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Alcoa cuts 90 jobs at Upper Burrell research center |
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Alcoa cuts 90 jobs at Upper Burrell research center

| Thursday, February 18, 2016 4:27 p.m

Alcoa Inc. eliminated 90 jobs from its research center in Upper Burrell as the aluminum maker targets corporate expense reduction ahead of a plan to split the company in two this year.

The job cuts announced Thursday mark the second time in 11 months Alcoa has laid off workers from the Alcoa Technical Center, where researchers develop aluminum alloys and production technology. In March, Alcoa eliminated 50 jobs from the center.

Alcoa spokeswoman Tracie Gliozzi said in an email that the cuts are “part of the company’s global effort to streamline support infrastructure.”

The company reported a $500 million net loss in the fourth quarter as it cut production capacity in its struggling raw material business. In addition to closing smelters and refineries, Alcoa is targeting administrative overhead cuts of $225 million during the next two years, CEO Klaus Kleinfeld said in January.

The company is planning to separate its struggling aluminum production business from its fast-growing parts operation that supplies the automotive and aerospace industries. The split is expected in the second half of this year.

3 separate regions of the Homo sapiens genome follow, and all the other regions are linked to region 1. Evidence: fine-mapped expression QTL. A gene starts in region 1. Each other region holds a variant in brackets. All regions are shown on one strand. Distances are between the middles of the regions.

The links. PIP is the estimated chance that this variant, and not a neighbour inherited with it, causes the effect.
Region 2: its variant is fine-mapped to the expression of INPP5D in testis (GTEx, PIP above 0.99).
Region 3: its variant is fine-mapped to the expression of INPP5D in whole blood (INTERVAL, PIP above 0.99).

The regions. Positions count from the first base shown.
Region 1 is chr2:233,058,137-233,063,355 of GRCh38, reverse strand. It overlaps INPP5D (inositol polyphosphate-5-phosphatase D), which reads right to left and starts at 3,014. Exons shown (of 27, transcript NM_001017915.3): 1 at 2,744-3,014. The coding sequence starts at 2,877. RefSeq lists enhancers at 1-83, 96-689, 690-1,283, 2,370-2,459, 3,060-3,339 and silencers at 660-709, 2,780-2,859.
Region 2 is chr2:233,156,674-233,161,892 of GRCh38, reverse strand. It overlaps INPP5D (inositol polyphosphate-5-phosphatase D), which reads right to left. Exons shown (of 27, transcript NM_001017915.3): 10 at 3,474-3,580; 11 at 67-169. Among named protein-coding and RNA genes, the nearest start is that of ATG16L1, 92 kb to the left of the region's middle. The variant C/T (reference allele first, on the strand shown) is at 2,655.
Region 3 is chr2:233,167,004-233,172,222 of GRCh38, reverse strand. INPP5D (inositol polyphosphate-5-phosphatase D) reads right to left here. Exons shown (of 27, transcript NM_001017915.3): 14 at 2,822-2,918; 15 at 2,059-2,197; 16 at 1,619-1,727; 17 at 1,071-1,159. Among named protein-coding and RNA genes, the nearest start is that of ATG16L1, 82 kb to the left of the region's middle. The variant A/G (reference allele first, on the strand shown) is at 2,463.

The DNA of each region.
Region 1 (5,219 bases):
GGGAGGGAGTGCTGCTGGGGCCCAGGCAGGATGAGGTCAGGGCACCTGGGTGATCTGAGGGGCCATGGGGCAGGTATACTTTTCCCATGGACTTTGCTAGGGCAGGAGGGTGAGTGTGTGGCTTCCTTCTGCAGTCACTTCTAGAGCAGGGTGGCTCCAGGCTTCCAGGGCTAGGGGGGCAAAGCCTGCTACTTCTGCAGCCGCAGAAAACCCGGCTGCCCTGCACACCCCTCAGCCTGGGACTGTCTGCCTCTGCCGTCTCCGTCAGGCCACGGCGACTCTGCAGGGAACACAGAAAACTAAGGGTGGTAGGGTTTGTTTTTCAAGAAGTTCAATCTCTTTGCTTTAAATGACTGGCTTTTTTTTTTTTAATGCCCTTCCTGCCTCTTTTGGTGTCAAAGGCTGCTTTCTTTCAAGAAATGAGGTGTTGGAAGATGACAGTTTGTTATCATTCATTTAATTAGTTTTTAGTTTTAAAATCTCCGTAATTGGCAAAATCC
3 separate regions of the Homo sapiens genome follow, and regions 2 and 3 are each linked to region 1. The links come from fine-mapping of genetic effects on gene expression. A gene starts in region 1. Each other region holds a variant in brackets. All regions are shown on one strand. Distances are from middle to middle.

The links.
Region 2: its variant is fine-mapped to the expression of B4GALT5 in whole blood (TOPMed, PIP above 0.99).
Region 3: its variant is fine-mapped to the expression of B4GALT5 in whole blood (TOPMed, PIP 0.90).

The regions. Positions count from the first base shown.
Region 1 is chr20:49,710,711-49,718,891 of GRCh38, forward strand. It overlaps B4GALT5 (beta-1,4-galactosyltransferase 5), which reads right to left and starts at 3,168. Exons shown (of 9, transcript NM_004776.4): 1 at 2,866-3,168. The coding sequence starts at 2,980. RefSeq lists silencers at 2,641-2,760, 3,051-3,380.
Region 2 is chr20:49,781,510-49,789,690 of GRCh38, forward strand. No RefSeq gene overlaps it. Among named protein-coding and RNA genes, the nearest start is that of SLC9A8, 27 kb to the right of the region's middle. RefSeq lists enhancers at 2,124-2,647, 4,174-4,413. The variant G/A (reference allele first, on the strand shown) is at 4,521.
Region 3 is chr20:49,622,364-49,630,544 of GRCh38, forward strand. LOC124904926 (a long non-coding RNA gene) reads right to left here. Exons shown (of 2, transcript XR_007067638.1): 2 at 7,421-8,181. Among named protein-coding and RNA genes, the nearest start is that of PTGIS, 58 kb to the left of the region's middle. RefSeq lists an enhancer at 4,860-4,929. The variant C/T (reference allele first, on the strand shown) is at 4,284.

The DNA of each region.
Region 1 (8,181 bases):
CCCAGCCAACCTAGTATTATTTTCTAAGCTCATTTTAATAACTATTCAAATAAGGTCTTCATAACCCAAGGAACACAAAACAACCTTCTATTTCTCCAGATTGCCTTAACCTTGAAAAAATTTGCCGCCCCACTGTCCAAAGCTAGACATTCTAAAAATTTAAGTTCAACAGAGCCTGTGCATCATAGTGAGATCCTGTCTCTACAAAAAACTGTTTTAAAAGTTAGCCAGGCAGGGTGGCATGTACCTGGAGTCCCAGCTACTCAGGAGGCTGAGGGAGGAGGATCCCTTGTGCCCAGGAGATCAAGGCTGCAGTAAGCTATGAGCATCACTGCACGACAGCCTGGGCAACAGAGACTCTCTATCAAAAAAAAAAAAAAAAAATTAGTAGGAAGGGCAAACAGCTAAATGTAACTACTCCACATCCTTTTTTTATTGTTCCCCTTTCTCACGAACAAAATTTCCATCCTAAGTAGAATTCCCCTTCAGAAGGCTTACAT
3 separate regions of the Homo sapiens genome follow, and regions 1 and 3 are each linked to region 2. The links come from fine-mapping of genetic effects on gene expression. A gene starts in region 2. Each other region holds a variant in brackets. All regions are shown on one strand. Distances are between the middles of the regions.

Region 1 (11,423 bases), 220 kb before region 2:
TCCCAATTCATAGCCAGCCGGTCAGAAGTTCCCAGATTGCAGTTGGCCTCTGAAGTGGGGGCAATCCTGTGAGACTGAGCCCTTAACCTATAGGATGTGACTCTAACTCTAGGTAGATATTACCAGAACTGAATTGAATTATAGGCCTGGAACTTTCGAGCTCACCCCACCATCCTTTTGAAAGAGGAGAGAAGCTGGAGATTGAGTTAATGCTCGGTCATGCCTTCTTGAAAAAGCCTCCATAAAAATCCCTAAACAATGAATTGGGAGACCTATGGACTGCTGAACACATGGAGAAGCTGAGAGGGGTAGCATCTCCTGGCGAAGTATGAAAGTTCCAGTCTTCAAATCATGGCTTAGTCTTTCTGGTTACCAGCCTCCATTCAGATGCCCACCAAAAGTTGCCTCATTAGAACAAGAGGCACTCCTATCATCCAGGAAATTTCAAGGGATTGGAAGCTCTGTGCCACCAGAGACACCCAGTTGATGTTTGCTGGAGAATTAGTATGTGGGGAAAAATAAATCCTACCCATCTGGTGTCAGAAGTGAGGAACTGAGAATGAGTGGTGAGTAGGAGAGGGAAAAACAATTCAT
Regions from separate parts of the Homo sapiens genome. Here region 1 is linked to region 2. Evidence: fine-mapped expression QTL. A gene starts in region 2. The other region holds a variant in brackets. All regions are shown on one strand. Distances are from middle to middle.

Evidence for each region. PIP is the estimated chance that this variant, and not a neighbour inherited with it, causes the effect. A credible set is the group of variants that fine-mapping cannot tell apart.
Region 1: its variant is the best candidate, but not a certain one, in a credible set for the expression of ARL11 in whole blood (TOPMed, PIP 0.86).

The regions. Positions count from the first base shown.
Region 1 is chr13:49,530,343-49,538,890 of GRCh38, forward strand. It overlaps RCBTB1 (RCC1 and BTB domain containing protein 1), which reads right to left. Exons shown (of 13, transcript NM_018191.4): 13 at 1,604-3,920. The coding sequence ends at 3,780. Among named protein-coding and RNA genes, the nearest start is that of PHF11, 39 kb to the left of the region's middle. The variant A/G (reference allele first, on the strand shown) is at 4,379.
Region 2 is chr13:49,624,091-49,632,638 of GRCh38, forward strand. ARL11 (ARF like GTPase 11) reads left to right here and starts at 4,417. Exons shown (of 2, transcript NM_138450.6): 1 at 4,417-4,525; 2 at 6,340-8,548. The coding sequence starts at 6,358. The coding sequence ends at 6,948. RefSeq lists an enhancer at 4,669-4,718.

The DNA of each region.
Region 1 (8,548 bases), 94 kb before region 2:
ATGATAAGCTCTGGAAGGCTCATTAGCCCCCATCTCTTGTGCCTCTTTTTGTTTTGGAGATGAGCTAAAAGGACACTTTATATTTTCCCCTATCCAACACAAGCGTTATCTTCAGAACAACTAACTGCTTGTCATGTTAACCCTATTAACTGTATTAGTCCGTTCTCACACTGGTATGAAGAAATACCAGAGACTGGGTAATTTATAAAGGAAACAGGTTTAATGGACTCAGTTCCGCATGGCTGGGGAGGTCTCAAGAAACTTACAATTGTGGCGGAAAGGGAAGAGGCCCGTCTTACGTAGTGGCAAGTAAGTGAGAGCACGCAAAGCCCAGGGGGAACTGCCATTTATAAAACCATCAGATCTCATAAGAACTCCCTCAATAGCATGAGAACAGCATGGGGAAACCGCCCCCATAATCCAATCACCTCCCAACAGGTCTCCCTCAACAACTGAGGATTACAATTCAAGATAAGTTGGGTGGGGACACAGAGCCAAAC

Alcoa, which is based in New York, employs about 2,000 workers in the Pittsburgh region. Before the latest round of layoffs, the technical center employed about 550 workers. Combined, the two rounds of cuts have eliminated about a quarter of the jobs at the center.

Laid-off workers will receive severance, Gliozzi said.

She did not respond to questions about what types of jobs were eliminated in the latest cuts and how much money the company expected to save from them.

While Alcoa is cutting jobs at its research center, the company is investing in technology at the operation. In September, Alcoa said it would spend $60 million on an expansion to make room for three-dimensional printing equipment that the company believes could be used to manufacture parts for cars, trucks and airplanes.

The expansion project, which is expected to be completed next month and add 100 jobs, remains on track, Gliozzi said.

“Core innovation areas are not impacted, and we continue to invest strongly in cutting-edge technologies,” she said.

Alex Nixon is a Tribune-Review staff writer. Reach him at 412-320-7928 or

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